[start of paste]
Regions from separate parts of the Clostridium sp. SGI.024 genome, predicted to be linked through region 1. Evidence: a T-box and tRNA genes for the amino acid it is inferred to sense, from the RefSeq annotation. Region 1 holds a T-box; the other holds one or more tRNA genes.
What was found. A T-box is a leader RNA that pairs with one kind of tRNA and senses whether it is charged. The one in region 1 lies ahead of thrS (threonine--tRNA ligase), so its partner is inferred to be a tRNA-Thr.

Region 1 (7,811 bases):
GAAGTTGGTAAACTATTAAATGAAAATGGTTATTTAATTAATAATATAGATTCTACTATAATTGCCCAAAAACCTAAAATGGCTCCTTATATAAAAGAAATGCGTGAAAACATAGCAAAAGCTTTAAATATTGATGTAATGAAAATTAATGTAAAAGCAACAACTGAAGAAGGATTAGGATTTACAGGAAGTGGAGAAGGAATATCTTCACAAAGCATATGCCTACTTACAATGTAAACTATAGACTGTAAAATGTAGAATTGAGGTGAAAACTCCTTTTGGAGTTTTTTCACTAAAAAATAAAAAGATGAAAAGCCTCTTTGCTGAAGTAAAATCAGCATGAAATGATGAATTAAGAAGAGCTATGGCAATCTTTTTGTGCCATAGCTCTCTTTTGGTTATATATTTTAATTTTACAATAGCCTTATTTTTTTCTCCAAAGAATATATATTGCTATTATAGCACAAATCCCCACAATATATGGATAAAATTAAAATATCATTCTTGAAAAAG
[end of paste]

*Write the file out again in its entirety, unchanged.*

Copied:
Regions from separate parts of the Clostridium sp. SGI.024 genome, predicted to be linked through region 1. Evidence: a T-box and tRNA genes for the amino acid it is inferred to sense, from the RefSeq annotation. Region 1 holds a T-box; the other holds one or more tRNA genes.
What was found. A T-box is a leader RNA that pairs with one kind of tRNA and senses whether it is charged. The one in region 1 lies ahead of thrS (threonine--tRNA ligase), so its partner is inferred to be a tRNA-Thr.

Region 1 (7,811 bases):
GAAGTTGGTAAACTATTAAATGAAAATGGTTATTTAATTAATAATATAGATTCTACTATAATTGCCCAAAAACCTAAAATGGCTCCTTATATAAAAGAAATGCGTGAAAACATAGCAAAAGCTTTAAATATTGATGTAATGAAAATTAATGTAAAAGCAACAACTGAAGAAGGATTAGGATTTACAGGAAGTGGAGAAGGAATATCTTCACAAAGCATATGCCTACTTACAATGTAAACTATAGACTGTAAAATGTAGAATTGAGGTGAAAACTCCTTTTGGAGTTTTTTCACTAAAAAATAAAAAGATGAAAAGCCTCTTTGCTGAAGTAAAATCAGCATGAAATGATGAATTAAGAAGAGCTATGGCAATCTTTTTGTGCCATAGCTCTCTTTTGGTTATATATTTTAATTTTACAATAGCCTTATTTTTTTCTCCAAAGAATATATATTGCTATTATAGCACAAATCCCCACAATATATGGATAAAATTAAAATATCATTCTTGAAAAAG